Olsen denied any wrongdoing, saying "...I absolutely refute Mr Clayton's assertion. The report clearly indicates there are no criminal activities, no illegal activities."[12] Nonetheless, amid speculation that he would face a leadership challenge, he resigned as Premier on 10 October 2001.[13] He did not stand for re-election in 2002.

Post-political career

Since leaving South Australian politics, Olsen was appointed by the Howard federal Liberal government as Australian Consul-General to Los Angeles.[14] On 7 December 2005, his Liberal Party colleague and fellow South Australian, Australian Foreign Minister, Alexander Downer announced that Olsen would become the new Australian Consul-General in New York.[15] He was appointed an Officer of the Order of Australia in January 2007.

Most recently[when?], Olsen was appointed as Deputy chairman/CEO of the American Australian Association Ltd.

As of 2014 Olsen is the President of the South Australian National Football League (SANFL), and is also the Chairman of the SA Football Commission, positions he has held since 2010. He is also a Life Member of the West Adelaide Football Club with whom he was the No. 1 ticket holder for 17 years.[16]

Olsen is a registered political lobbyist and has worked with Bespoke Approach as a Special Advisor.

On 24 May 2017 Olsen announced that he had been asked to stand for the position of State President of the SA Liberals at a party vote on 16 June with cross-factional support, after incumbent Steve Murray stood down from the position on 23 May to contest Davenport at the 2018 state election.[17][18] Olsen was successful.[19] He had previously served as state president in 1979, before giving up the post to enter parliament.[17][18]


  1. ^ a b c "Family Notices". The Chronicle. Adelaide. 14 June 1945. p. 16. Retrieved 15 January 2016 – via National Library of Australia.
  2. ^ SA Parliament - Olsen, John Wayne
  3. ^ South Australian Government Gazette, 20 May 1971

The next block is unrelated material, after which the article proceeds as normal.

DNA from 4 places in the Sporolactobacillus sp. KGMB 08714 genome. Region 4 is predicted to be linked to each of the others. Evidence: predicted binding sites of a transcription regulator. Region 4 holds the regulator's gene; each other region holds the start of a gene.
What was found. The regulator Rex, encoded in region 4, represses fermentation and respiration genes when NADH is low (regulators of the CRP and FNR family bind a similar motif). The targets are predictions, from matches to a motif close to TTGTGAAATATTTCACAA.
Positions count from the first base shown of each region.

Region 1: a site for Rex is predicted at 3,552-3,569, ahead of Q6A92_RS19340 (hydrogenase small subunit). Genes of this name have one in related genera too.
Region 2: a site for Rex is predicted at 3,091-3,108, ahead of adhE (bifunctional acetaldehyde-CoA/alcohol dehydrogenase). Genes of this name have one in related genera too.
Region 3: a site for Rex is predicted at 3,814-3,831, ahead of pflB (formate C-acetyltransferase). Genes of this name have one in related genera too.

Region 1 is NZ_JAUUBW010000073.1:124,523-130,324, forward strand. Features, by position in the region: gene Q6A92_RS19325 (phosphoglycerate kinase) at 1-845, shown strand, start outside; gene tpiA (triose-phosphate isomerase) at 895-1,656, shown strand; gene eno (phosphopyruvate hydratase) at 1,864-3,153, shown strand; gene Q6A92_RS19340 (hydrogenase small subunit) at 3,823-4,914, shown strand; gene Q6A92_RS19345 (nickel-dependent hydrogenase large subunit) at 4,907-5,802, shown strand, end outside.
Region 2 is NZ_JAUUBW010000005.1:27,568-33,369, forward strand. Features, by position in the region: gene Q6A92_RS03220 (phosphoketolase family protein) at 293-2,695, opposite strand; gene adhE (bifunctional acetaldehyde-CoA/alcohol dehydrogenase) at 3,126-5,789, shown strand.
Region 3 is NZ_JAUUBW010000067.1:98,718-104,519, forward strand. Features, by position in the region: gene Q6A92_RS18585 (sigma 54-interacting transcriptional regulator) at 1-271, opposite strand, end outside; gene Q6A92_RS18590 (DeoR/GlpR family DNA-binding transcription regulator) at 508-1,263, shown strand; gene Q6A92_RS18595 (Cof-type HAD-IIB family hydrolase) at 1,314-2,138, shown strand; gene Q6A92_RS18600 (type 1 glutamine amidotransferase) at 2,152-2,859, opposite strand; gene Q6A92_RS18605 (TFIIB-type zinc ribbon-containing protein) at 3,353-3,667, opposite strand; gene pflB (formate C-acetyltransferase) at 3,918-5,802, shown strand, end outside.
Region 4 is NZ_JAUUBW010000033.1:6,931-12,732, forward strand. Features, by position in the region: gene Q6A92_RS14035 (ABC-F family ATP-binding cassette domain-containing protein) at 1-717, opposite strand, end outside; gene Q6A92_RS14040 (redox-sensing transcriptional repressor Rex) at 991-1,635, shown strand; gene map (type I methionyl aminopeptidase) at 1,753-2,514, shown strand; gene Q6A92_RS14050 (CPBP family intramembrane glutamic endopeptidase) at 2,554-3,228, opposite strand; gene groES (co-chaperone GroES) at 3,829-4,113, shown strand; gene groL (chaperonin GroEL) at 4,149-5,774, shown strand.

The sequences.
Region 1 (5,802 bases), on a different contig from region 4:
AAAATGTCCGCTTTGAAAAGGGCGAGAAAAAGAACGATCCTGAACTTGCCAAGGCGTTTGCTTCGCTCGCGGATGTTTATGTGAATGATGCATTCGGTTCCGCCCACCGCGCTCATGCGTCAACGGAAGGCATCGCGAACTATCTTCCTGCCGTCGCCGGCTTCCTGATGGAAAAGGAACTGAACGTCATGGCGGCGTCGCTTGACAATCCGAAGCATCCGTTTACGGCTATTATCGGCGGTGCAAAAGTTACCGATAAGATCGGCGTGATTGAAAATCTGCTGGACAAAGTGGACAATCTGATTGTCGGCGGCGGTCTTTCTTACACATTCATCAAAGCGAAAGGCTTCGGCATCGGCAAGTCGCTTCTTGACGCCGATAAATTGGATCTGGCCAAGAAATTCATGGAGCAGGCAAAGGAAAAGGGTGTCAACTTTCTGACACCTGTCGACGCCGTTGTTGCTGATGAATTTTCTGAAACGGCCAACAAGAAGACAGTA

4. ^ South Australia Government Gazette, 16 May 1974
  5. ^ Matthews, Penny (1986), South Australia, the civic record, 1836-1986, Wakefield Press, p. 407, ISBN 978-0-949268-82-2
  6. ^ a b c d Kingston, Charles Cameron. The unluckiest politician in Australia. Crikey, 2001-10-21.
  7. ^ a b Spoehr, John, ed. (1 July 2003). "Power Politics: The electricity crisis and you". Wakefield Press. Retrieved 9 September 2018 – via Amazon.
  8. ^ "United Water losing Adelaide contract". 24 June 2010.
  9. ^ Tour Down Under. "Santos Tour Down under Delivers Windfall". Tour Down Under. Archived from the original on 19 October 2016. Retrieved 22 January 2016.
  10. ^ Clipsal 500. "CLIPSAL 500 ADELAIDE STILL POWERING STATE'S ECONOMY" (PDF). Clipsal 500. Retrieved 22 January 2016.
  11. ^ "American Australian Association Sydney is a US Australian non profit Association promoting American Australian Events, US Australia benefits and Australia America cooperation".
  12. ^ Barker, Ann. "New Liberal Premier for SA". ABC. 730 Report. Retrieved 15 October 2014.
  13. ^ "ABC PM Program".
  14. ^ "Consul-General in Los Angeles, United States of America".
  15. ^ "Australia's Exports Remain Strong – Minister for Foreign Affairs – Australian Department of Foreign Affairs".
  16. ^ SANFL Archived 23 April 2010 at the Wayback Machine
  17. ^ a b "Former South Australian premier John Olsen to become state Liberal Party President: The Advertiser 24 May 2017". Retrieved 9 September 2018.
  18. ^ a b "John Olsen's political comeback - InDaily". 24 May 2017. Retrieved 9 September 2018.
  19. ^ "'Factional war is definitely coming to SA' - InDaily". 12 July 2017. Retrieved 9 September 2018.

External links

Political offices
Preceded by
John Bannon
Leader of the Opposition in South Australia
Succeeded by
Dale Baker
Preceded by
Dean Brown
Premier of South Australia
Succeeded by
Rob Kerin
Parliament of South Australia
Preceded by
Howard Venning
Member for Rocky River
District abolished
New district Member for Custance
Ivan Venning
Preceded by
Roger Goldsworthy
Member for Kavel
Succeeded by
Mark Goldsworthy
Party political offices
Preceded by
David Tonkin
Leader of the Liberal Party of Australia (South Australian Division)
Succeeded by
Dale Baker
Preceded by
Dean Brown
Leader of the Liberal Party of Australia (South Australian Division)
Succeeded by
Rob Kerin
Diplomatic posts
Preceded by
Allan Rocher
Australian Consul-General in Los Angeles
Succeeded by
Innes Willox
Preceded by
Ken Allen
Australian Consul General in New York
Succeeded by
Phil Scanlan